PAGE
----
Downtown Boys didn’t need Donald Trump as an excuse to make really great punk rock. The Providence, Rhode Island sextet made an auspicious debut in 2012 with a self-titled set of punchy anthems that took aim at the status quo in precisely 20 minutes. They followed that with 2015′s even stronger Full Communism, which found the bilingual punks navigating issues such as racial discrimination and income inequality through saxophone-fueled rave-ups, challenging a corporate, white patriarchy with a series of jaggedly catchy two-minute bursts of sound. It felt urgent, incendiary, important—as the best punk rock often does.
Full Communism was the first Downtown Boys release that found them on the radar of a wider base of listenership, earning the distinction of being “America’s most exciting punk band,” according to Rolling Stone. Their third album and first for Sub Pop, Cost of Living, only reinforces that badge of honor, its 12 tracks presenting their strongest and most ambitious material to date, not to mention some of the most cathartic during this extended period of global chaos and uncertainty. Recorded with Fugazi’s Guy Picciotto, about as strong a figure in activist-minded punk as you’re likely to find, Cost of Living builds on an already powerful foundation and finds Downtown Boys tapping into a palpable sense of widespread frustration while catalyzing it into a dynamite set of songs.
It’s hard not to be won over immediately with the first track, “A Wall,” a track that pretty directly addresses Trump’s proposed border wall, a symbol of nationalism and division that has already done its share of damage despite having yet to be built. Vocalists Victoria Ruiz and Joey DeFrancesco unleash some righteous fury in an immediate, abrasively catchy early standout, though that fury comes from a place of empathy and understanding, as can be heard in the line, “And when you see her there, I hope you see yourself.” There’s a similar sense of momentum and frustration to “I’m Enough (I Want More)”, a melodic highlight that finds Ruiz dressing down the passive in times of crisis or urgency: “As if there were a choice…As if there were a proper time.”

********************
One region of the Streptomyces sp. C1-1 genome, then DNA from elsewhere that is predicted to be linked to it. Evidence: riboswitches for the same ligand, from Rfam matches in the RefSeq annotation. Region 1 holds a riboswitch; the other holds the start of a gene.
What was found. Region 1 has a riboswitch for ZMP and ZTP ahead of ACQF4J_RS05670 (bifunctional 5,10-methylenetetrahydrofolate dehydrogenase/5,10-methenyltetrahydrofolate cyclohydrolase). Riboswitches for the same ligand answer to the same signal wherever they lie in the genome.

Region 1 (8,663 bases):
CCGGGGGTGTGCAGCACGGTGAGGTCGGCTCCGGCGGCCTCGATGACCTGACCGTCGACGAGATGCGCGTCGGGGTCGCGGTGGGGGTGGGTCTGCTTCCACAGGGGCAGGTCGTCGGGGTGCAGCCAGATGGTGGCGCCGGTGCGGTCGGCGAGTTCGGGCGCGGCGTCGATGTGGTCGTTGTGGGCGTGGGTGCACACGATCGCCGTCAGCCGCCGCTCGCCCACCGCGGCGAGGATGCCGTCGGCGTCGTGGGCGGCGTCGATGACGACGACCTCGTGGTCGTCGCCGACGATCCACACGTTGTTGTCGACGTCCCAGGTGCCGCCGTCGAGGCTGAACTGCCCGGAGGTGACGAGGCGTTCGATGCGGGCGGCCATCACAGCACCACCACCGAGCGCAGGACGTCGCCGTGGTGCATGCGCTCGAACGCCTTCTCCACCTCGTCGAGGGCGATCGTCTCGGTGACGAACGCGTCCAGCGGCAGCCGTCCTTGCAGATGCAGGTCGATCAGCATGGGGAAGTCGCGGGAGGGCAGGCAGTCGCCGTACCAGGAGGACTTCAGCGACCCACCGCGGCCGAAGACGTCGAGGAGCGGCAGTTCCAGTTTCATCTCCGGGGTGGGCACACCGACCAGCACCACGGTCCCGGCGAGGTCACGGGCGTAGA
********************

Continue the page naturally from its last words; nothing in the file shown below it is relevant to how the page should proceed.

At their most intense, Downtown Boys are unstoppable. The Spanish-sung “Somos Chulas (No Somos Pendejas)” is a firecracker of a song, barreling at full speed while maintaining the melodic core at the heart of all the band’s best songs. Yet it’s frequently not the sheer force but the intricacy in their songwriting that stands out most. “Violent Complicity,” “Tonta” and “It Can’t Wait” are some of the strongest showcases for Joe DeGeorge’s saxophones, an element of the band’s music that has yielded comparisons to the similarly groundbreaking punk pioneers X-Ray Spex. And “Lips That Bite,” the longest track here at four minutes and change, incorporates an ethereal synth drone beneath the heroic new wave melody. It’s the album’s best song, and yet it’s a slight variation on an already strong approach, making it essentially a slightly higher peak among an already lofty range.
Cost of Living maintains a rare balance of being fun and aspiring for something much more than that. All of its 10 proper songs are bursts of infectious energy, though the takeaway is something greater. On “Heroes,” an interlude track toward the end of the album, the band includes a quote from hacktivist Aaron Swartz, a leader in the fight for Internet neutrality who died in 2013: ”We won this fight because everyone made themselves the hero of their own story…They didn’t stop to ask anyone for permission. If we start seeing this as someone else’s responsibility to do this work…well, then next time they might just win. Let’s not let this happen.” It’s both a reminder of activism’s triumphs and a warning about its potential defeat, not to mention a moment of reflection amid a half-hour of righteous punk energy. Eternal vigilance is necessary for a better society; a protest album as good as Cost of Living is as strong as motivational fuel gets.